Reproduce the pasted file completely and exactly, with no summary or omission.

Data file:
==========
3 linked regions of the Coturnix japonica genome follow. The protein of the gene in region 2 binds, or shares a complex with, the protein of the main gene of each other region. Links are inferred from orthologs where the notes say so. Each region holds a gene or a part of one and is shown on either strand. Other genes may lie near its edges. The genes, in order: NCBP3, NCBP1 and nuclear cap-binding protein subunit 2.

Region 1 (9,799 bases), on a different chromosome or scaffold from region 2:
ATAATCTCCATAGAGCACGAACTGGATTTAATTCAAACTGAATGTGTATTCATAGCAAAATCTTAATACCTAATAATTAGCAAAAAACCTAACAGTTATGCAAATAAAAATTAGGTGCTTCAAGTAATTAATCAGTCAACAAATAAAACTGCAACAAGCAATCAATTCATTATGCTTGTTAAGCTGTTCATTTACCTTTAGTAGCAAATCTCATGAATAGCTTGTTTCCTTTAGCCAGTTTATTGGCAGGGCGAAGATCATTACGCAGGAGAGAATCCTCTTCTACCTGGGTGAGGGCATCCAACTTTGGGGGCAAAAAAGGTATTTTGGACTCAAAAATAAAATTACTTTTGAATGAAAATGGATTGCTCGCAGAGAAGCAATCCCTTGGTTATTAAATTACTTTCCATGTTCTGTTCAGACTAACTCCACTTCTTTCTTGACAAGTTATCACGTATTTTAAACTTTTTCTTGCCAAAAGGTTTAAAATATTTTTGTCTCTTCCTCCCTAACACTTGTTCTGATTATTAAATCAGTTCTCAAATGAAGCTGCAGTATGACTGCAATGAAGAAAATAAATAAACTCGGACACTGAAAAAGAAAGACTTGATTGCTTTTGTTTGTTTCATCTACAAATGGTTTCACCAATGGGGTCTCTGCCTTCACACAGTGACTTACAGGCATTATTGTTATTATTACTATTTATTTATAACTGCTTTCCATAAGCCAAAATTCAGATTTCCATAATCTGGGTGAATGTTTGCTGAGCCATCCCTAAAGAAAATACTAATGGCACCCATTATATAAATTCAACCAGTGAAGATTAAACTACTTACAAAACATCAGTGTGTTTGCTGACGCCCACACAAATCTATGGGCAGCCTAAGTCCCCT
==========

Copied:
3 linked regions of the Coturnix japonica genome follow. The protein of the gene in region 2 binds, or shares a complex with, the protein of the main gene of each other region. Links are inferred from orthologs where the notes say so. Each region holds a gene or a part of one and is shown on either strand. Other genes may lie near its edges. The genes, in order: NCBP3, NCBP1 and nuclear cap-binding protein subunit 2.

Region 1 (9,799 bases), on a different chromosome or scaffold from region 2:
ATAATCTCCATAGAGCACGAACTGGATTTAATTCAAACTGAATGTGTATTCATAGCAAAATCTTAATACCTAATAATTAGCAAAAAACCTAACAGTTATGCAAATAAAAATTAGGTGCTTCAAGTAATTAATCAGTCAACAAATAAAACTGCAACAAGCAATCAATTCATTATGCTTGTTAAGCTGTTCATTTACCTTTAGTAGCAAATCTCATGAATAGCTTGTTTCCTTTAGCCAGTTTATTGGCAGGGCGAAGATCATTACGCAGGAGAGAATCCTCTTCTACCTGGGTGAGGGCATCCAACTTTGGGGGCAAAAAAGGTATTTTGGACTCAAAAATAAAATTACTTTTGAATGAAAATGGATTGCTCGCAGAGAAGCAATCCCTTGGTTATTAAATTACTTTCCATGTTCTGTTCAGACTAACTCCACTTCTTTCTTGACAAGTTATCACGTATTTTAAACTTTTTCTTGCCAAAAGGTTTAAAATATTTTTGTCTCTTCCTCCCTAACACTTGTTCTGATTATTAAATCAGTTCTCAAATGAAGCTGCAGTATGACTGCAATGAAGAAAATAAATAAACTCGGACACTGAAAAAGAAAGACTTGATTGCTTTTGTTTGTTTCATCTACAAATGGTTTCACCAATGGGGTCTCTGCCTTCACACAGTGACTTACAGGCATTATTGTTATTATTACTATTTATTTATAACTGCTTTCCATAAGCCAAAATTCAGATTTCCATAATCTGGGTGAATGTTTGCTGAGCCATCCCTAAAGAAAATACTAATGGCACCCATTATATAAATTCAACCAGTGAAGATTAAACTACTTACAAAACATCAGTGTGTTTGCTGACGCCCACACAAATCTATGGGCAGCCTAAGTCCCCT